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Study Suggests Children of Divorce May Be Less Likely to Graduate College - How to Mitigate Your Child’s Risks During an Illinois Divorce

Posted on in Child Custody

Wheaton divorce lawyersA college degree is almost critical to career success in today’s working world, and as the United States continues to move further away from manufacturing and more into a service-type economy, that need for higher education is expected to grow even further. Unfortunately, a recent study has found that children of divorce may be less likely to obtain this education. Learn more about why this might be, and discover how a seasoned divorce lawyer can help to improve the circumstances for your child during an Illinois divorce. 

Study Finds Children of Divorce Are Less Likely to Pursue a College Degree 

Most studies regarding divorce and children focus on the tender years - the way that a parental separation impacts the child’s immediate circumstances. Data from these suggest that children of divorce tend to have lower reading and math scores, are less engaged at school, and they tend to participate in fewer after-school activities than children whose parents stay married. Yet, until now, no one really knew how this translated into the lives of adult children of divorce.  

Hoping to answer this question, researchers examined data from the National Longitudinal Survey of Youth (NLSY), which tracked a cohort of Americans since their teen years in 1997. What it found was that only 26.9 percent of children of divorce obtained at least a bachelor’s degree, compared to 49.6 percent of children whose parents were continuously married - a 44 percent difference. Also, just 12.2 percent of children of divorce stated that they were currently or had ever enrolled in a post-graduate program, which was compared to 19.6 percent of children whose parents stayed married - a difference of about 20 percent.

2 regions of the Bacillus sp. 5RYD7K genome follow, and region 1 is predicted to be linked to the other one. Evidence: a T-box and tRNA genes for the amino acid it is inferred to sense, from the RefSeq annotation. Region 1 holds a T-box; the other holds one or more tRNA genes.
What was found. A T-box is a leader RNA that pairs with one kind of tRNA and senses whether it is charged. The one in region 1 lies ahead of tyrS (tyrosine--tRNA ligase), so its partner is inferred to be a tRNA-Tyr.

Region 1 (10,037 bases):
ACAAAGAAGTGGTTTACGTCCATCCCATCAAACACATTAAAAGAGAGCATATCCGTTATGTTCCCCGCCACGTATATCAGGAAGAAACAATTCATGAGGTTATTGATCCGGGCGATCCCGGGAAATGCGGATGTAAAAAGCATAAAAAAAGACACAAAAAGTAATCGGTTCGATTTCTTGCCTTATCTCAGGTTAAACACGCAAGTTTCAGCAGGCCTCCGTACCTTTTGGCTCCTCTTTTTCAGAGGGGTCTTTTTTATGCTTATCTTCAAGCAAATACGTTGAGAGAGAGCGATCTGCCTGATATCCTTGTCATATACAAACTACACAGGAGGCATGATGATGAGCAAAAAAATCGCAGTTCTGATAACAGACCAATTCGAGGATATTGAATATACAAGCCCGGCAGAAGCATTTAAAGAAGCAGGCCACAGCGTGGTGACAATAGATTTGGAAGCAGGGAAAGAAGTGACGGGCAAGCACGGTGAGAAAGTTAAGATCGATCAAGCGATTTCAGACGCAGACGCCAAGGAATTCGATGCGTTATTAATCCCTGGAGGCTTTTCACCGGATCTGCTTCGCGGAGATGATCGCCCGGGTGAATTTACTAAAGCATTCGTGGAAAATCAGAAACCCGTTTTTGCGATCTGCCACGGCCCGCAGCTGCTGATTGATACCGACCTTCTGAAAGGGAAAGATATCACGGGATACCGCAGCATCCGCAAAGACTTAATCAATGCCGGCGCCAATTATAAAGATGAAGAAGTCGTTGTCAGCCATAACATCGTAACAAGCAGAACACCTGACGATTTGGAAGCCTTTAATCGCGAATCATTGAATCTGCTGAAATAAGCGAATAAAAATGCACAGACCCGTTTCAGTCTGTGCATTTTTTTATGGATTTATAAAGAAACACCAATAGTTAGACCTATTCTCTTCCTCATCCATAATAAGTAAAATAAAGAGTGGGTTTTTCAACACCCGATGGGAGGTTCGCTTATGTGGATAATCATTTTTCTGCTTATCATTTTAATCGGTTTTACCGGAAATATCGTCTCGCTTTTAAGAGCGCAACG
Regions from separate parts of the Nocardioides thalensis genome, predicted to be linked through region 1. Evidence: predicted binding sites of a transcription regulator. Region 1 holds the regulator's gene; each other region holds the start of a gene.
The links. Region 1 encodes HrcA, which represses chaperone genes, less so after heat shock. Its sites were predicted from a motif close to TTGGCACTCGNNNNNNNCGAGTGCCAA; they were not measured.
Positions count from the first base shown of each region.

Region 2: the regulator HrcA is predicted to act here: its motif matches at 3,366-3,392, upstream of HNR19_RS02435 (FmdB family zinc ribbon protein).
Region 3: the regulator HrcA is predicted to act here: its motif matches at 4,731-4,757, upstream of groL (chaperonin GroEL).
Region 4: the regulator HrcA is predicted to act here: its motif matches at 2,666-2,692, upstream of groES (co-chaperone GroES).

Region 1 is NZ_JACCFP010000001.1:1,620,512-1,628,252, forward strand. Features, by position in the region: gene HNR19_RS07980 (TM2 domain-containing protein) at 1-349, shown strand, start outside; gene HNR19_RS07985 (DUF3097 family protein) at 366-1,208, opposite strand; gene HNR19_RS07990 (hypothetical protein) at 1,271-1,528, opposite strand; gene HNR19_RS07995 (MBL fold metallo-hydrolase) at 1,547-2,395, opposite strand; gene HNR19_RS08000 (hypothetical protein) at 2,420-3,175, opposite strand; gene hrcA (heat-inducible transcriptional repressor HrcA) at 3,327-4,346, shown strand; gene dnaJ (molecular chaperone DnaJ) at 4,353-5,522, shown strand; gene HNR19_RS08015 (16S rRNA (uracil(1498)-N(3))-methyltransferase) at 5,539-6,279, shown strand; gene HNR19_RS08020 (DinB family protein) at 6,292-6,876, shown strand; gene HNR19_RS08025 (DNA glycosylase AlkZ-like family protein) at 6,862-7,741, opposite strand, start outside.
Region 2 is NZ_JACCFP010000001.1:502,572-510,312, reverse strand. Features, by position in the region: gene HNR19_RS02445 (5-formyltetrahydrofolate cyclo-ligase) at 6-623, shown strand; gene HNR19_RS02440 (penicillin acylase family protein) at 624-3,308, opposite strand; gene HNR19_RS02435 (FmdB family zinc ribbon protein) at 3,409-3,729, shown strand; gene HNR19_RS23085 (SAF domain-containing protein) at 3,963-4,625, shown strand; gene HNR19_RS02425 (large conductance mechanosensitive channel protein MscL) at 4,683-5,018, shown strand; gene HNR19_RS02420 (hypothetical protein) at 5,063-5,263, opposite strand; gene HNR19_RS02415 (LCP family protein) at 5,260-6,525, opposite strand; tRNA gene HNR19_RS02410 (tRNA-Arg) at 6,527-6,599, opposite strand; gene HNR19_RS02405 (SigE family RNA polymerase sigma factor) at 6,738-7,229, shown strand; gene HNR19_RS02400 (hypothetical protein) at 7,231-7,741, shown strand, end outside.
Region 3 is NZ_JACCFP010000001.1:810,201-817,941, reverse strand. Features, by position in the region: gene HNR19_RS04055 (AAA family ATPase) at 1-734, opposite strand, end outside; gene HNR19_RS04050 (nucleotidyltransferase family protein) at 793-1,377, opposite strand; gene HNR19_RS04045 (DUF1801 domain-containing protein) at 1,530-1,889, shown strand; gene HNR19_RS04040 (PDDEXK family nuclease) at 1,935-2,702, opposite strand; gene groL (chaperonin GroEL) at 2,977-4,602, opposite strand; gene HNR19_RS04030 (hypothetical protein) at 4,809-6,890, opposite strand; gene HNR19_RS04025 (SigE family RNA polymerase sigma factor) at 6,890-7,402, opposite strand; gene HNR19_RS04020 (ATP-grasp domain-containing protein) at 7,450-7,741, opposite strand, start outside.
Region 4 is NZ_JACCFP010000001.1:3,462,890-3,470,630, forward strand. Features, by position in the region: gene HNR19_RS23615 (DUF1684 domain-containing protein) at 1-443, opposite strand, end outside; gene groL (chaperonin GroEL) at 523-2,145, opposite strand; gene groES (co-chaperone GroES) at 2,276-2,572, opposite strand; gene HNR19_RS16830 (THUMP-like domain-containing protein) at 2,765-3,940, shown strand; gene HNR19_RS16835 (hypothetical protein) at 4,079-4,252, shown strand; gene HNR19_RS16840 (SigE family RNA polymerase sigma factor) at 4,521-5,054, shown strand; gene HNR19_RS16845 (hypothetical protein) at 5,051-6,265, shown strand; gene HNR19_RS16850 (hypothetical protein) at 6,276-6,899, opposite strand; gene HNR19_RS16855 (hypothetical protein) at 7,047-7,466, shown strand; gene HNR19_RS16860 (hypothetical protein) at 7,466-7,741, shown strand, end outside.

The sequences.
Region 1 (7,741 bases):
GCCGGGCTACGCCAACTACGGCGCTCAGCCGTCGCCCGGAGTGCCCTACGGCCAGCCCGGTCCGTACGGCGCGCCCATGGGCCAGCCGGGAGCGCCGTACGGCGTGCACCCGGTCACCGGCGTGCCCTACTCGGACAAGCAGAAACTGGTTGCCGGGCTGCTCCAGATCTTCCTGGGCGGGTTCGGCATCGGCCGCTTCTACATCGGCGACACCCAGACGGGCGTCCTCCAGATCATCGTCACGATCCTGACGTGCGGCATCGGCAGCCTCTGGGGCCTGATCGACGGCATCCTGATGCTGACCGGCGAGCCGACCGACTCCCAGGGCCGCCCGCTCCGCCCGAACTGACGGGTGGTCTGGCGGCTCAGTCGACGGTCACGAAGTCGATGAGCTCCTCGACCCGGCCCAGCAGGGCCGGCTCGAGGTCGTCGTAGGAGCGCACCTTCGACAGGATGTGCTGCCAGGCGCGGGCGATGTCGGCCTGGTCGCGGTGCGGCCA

Study authors controlled for various factors, such as reduced income because of the divorce and the fact that parents of divorce sometimes have lower educational expectations for their children, yet the disparity remained. In short, the authors concluded that the divorce itself may be at least partially responsible for the lower rate of graduate and post-graduate degrees among children of divorce. 

Protecting Your Child’s Best Interests in an Illinois Divorce

Although the data suggests children of divorce may be less likely to graduate from college if their parents divorce, other studies show that it is not the divorce itself that negatively impacts children, but the circumstances under which the separation occurs. As such, parents are highly discouraged from avoiding divorce, just because they think it will benefit their children. Instead, consider working to reduce conflict during and after the separation process, and strive for positive co-parenting. Davi Law Group, LLC can help. Strong advocates for children and committed to protecting your child’s best interests, our DuPage County divorce lawyers can help you work toward an amicable divorce. To learn more, call 630-580-6373 and schedule your personalized consultation with our office today. 



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